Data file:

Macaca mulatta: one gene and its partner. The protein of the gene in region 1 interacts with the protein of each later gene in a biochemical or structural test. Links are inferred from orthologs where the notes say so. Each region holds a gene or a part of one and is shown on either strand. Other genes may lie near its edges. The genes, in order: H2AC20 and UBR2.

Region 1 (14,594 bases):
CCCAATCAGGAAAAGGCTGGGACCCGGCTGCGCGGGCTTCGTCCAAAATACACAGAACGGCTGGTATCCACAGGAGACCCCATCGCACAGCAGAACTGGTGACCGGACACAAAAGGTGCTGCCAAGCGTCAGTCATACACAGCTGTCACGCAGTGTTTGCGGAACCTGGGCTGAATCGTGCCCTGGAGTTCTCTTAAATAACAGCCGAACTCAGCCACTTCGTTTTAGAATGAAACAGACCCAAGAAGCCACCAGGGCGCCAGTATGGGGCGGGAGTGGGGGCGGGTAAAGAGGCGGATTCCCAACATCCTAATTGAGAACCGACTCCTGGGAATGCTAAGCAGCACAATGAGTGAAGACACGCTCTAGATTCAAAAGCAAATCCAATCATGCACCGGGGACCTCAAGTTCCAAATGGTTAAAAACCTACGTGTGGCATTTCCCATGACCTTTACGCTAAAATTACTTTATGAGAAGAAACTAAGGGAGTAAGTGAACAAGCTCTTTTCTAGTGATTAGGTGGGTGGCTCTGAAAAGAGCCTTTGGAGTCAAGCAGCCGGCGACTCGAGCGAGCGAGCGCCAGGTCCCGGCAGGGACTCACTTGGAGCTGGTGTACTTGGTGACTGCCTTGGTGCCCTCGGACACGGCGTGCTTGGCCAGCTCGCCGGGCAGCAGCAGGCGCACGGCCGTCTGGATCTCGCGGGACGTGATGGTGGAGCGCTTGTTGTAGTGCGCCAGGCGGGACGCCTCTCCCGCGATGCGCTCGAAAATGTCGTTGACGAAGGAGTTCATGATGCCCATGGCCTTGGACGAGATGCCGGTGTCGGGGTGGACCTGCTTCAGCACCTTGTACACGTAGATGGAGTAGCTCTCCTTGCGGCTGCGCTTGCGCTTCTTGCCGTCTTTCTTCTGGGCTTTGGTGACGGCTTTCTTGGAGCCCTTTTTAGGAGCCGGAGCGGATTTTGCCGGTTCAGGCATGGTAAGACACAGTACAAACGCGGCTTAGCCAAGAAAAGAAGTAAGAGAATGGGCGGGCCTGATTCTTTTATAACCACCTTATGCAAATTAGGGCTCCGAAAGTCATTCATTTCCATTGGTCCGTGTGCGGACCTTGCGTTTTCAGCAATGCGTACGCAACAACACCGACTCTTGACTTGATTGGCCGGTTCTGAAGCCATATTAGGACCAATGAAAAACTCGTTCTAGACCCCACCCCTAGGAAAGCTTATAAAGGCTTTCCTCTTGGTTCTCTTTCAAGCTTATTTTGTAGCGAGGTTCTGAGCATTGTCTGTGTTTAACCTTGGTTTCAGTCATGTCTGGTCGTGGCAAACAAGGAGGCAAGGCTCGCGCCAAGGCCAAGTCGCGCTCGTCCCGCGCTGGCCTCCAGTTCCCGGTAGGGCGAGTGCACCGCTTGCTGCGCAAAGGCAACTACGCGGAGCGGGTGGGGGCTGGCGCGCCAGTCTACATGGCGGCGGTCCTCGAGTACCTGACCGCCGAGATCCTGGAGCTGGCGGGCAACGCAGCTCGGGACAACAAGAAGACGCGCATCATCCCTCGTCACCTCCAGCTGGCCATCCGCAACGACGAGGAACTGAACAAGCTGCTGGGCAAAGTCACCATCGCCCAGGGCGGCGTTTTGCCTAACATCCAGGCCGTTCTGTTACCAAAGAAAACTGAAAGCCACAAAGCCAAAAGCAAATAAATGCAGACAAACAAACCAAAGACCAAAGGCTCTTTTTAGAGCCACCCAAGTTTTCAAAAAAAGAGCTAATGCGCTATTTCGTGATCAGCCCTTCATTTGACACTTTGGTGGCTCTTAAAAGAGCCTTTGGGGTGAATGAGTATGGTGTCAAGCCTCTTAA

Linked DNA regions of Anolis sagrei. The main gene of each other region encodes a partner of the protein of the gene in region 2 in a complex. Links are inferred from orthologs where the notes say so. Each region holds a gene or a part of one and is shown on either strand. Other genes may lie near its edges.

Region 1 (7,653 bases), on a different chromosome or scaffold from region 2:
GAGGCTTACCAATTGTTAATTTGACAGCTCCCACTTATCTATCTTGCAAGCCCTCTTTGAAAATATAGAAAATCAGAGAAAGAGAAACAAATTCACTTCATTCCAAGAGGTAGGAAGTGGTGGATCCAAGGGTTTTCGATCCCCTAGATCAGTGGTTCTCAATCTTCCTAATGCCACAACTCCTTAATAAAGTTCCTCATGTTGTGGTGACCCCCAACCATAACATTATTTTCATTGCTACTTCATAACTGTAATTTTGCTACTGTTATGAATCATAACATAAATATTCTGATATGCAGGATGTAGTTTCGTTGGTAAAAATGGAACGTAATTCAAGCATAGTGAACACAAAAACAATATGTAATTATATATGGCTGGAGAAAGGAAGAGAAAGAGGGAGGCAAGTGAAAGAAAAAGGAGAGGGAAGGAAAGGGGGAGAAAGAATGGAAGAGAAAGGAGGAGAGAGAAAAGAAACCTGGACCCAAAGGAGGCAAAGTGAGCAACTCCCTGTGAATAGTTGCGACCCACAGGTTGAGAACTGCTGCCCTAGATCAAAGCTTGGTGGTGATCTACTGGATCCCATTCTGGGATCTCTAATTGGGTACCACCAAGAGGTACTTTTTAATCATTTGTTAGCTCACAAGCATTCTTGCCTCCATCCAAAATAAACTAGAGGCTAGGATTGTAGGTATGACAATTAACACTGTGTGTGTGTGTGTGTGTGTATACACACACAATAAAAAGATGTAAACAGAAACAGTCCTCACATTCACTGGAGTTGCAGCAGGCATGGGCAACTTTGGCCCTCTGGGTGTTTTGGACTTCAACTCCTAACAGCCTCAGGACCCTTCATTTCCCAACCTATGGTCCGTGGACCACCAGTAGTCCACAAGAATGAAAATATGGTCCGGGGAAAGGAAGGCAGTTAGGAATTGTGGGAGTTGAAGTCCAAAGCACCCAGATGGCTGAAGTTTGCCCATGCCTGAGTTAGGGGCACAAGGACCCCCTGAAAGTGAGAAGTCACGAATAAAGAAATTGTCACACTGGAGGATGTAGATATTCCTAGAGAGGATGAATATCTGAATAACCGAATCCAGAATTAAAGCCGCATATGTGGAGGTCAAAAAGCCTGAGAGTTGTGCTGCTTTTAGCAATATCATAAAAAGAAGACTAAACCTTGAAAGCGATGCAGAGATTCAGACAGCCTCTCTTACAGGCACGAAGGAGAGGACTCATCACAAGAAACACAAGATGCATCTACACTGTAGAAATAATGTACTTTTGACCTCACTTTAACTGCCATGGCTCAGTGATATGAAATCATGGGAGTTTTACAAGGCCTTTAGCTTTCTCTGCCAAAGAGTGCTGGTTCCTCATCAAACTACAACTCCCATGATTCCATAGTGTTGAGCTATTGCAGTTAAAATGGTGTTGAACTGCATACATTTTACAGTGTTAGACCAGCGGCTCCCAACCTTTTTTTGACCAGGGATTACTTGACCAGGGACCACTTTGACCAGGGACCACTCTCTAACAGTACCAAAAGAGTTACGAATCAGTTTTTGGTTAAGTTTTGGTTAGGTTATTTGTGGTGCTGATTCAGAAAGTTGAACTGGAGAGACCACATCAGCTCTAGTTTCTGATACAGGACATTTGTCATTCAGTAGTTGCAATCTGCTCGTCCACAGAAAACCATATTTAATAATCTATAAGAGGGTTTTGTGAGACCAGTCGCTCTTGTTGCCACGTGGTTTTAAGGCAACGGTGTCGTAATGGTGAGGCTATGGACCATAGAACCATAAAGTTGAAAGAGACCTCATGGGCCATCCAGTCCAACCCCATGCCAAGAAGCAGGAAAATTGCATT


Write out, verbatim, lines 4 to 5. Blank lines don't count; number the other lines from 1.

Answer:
Linked DNA regions of Anolis sagrei. The main gene of each other region encodes a partner of the protein of the gene in region 2 in a complex. Links are inferred from orthologs where the notes say so. Each region holds a gene or a part of one and is shown on either strand. Other genes may lie near its edges.

Region 1 (7,653 bases), on a different chromosome or scaffold from region 2: